Investigating Newton's 3rd Law: Coin Flick

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This activity is a structured inquiry for students to observe how Newton's 3rd law of motion which states that to every action there must be an equal reaction. By flicking a set # of coin into a row of coins they will observe the force of the impact being passed along until the last coin flies off when no other coin prevents it from moving.

Material Type: Activity/Lab

Author: Jane Schaffran

Got Energy? Spinning a Food Web

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Students learn about energy flow in food webs, including the roles of the sun, producers, consumers and decomposers in the energy cycle. They model a food web and create diagrams of food webs using their own drawings and/or images from nature or wildlife magazines. Students investigate the links between the sun, plants and animals, building their understanding of the web of nutrient dependency and energy transfer.

Material Type: Activity/Lab, Lesson Plan

Authors: Christopher Valenti, Denise Carlson, Malinda Schaefer Zarske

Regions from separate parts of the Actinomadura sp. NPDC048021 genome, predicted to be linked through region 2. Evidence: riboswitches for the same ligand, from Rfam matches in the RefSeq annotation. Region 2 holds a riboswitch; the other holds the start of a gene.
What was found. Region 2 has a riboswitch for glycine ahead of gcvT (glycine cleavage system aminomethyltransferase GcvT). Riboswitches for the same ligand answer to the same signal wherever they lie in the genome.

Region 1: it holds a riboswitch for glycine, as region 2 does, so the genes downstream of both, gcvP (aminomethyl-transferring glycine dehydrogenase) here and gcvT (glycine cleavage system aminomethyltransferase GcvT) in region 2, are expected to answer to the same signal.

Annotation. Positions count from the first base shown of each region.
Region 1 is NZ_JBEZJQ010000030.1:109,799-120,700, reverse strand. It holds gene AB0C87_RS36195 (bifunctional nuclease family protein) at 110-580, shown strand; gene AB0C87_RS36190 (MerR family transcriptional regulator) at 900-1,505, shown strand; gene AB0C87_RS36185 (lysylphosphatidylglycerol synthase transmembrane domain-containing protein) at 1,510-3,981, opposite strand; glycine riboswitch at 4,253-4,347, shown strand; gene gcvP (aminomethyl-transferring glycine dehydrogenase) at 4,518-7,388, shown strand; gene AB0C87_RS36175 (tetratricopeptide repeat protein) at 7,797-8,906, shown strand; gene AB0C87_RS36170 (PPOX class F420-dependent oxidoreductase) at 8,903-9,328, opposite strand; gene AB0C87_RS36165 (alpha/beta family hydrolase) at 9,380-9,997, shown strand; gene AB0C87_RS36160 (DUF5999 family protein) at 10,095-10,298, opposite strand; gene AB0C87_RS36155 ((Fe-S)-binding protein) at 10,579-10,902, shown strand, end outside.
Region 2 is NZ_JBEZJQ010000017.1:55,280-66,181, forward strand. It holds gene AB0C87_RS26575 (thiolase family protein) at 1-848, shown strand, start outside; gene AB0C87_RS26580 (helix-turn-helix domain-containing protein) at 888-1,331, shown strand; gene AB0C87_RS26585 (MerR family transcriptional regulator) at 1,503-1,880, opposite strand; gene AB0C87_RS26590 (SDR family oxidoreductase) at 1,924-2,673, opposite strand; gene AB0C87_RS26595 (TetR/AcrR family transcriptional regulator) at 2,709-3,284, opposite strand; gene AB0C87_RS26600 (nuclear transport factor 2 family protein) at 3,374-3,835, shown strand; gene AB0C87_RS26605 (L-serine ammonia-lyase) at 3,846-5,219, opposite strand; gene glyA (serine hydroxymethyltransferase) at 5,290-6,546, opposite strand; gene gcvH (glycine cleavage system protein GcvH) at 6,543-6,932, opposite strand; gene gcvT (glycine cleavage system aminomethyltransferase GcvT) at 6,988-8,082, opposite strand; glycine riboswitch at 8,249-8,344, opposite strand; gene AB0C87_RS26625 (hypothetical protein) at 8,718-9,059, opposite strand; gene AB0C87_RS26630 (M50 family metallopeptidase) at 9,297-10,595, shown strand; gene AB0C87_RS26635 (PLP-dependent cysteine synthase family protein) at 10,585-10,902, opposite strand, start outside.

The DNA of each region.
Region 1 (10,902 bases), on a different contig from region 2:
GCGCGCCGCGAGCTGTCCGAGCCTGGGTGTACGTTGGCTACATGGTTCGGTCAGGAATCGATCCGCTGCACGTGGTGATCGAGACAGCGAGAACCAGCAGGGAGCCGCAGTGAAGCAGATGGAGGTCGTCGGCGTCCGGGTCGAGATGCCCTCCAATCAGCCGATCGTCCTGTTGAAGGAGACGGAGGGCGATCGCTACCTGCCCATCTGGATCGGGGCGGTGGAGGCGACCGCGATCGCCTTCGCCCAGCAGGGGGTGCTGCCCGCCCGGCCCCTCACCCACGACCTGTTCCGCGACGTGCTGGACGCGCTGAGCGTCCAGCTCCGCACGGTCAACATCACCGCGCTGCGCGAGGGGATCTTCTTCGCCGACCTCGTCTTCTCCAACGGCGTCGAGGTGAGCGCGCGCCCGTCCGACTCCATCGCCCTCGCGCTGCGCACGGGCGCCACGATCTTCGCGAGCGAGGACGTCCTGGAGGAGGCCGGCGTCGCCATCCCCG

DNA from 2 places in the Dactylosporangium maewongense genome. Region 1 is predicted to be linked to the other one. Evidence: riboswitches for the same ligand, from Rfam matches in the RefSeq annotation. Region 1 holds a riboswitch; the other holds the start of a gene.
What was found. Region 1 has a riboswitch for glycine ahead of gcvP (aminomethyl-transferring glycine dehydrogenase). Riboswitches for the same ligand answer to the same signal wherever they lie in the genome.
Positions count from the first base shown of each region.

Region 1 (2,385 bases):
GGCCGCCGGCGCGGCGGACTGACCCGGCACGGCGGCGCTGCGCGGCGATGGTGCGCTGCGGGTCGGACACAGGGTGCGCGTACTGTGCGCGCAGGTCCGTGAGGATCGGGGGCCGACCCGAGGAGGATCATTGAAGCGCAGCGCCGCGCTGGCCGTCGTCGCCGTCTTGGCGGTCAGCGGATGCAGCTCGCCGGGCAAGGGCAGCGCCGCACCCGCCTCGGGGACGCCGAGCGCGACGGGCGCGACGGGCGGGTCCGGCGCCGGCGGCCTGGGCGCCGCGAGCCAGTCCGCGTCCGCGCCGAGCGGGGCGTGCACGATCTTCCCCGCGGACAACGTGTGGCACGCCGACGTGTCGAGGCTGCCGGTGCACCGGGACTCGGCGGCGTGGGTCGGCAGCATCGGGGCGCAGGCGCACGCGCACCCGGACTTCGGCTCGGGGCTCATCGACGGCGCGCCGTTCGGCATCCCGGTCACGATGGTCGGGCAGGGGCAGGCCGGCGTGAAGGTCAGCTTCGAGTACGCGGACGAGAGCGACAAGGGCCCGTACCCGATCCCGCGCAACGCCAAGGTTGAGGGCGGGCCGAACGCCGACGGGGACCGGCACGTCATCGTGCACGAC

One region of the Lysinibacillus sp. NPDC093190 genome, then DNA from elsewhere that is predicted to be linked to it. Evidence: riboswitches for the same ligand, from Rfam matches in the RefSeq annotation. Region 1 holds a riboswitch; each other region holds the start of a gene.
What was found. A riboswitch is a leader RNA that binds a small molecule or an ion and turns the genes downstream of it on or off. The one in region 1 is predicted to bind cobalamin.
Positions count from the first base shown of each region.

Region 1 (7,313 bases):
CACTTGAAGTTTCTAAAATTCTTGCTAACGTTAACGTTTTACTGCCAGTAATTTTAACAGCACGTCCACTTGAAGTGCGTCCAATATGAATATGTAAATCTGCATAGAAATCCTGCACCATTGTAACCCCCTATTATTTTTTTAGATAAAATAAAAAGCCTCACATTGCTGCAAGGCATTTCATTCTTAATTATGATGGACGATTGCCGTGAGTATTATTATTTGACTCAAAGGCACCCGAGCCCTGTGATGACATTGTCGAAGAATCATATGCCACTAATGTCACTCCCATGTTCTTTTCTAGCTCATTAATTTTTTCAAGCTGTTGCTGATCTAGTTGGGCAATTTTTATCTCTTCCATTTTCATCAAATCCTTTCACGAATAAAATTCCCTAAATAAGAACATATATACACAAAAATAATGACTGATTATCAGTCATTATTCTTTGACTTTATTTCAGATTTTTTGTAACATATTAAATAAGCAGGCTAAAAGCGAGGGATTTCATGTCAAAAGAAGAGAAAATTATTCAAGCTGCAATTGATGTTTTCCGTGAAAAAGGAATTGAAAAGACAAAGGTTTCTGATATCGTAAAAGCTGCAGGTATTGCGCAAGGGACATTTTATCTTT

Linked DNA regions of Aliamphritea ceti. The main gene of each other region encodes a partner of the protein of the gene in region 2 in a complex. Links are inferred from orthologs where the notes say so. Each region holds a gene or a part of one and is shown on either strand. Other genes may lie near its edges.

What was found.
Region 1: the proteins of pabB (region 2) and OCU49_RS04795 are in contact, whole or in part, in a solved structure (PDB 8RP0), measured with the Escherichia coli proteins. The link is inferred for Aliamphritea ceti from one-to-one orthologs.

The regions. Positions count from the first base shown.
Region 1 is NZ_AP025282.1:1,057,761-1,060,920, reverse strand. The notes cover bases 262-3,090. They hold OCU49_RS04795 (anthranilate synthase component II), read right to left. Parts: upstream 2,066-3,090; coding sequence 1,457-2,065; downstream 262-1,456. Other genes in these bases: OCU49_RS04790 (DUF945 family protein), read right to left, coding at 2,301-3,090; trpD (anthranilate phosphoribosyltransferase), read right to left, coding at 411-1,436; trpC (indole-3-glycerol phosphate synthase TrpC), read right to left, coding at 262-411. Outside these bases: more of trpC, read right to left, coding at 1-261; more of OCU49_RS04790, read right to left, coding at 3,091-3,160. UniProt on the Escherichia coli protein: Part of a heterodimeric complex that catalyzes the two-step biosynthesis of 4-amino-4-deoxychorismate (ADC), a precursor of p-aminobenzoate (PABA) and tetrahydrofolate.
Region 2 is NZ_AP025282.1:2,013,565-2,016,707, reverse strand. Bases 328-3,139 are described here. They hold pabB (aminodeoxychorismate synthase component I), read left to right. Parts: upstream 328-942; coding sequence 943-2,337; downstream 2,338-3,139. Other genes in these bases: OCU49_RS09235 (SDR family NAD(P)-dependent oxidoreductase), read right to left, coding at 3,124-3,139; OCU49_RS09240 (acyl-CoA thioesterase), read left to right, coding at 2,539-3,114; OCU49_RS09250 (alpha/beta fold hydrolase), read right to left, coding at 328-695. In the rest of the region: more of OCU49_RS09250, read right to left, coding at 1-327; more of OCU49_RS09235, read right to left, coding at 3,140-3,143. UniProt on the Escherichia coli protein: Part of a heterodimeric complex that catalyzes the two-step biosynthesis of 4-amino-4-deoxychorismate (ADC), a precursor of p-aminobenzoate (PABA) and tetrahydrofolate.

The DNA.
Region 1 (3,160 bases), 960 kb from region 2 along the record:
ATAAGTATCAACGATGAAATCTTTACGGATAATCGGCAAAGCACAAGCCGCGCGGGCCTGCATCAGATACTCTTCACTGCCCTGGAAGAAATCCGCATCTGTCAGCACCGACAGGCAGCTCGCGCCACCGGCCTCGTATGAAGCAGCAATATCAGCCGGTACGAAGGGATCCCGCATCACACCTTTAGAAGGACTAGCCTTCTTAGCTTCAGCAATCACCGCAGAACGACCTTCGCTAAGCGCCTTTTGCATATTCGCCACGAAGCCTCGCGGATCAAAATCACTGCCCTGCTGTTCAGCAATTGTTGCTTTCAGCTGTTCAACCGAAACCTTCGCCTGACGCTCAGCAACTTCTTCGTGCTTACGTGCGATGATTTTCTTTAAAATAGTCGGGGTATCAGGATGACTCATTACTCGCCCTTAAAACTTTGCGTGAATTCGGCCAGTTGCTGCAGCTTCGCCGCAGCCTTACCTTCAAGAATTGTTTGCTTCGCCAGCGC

Energy Conversions

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Students evaluate various everyday energy conversion devices and draw block flow diagrams to show the forms and states of energy into and out of the device. They also identify the forms of energy that are useful and the desired output of the device as well as the forms that are not useful for the intended use of the item. This can be used to lead into the law of conservation of energy and efficiency. The student activity is preceded by a demonstration of a more complicated system to convert chemical energy to heat energy to mechanical energy. Drawing the block energy conversion diagram for this system models the activity that the students then do themselves for other simpler systems.

Material Type: Activity/Lab, Lesson Plan

Authors: Jan DeWaters, Susan Powers

Conservation of Mass

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This activity was designed for blind learners, but all types of learners can participate to learn about conservation of gas. This is one of the classic experiments using baking soda and vinegar. The expansion of a balloon with gas provides a tactile experience as the gas is captured rather than being released into the air. The evidence of conservation of mass is supported by the collection of data, by weighing the masses of the reactants before and after the experiment. Learners with visual impairments and sighted students can also learn that matter is neither created nor destroyed during a chemical change.

Material Type: Activity/Lab

Author: Perkins School for the Blind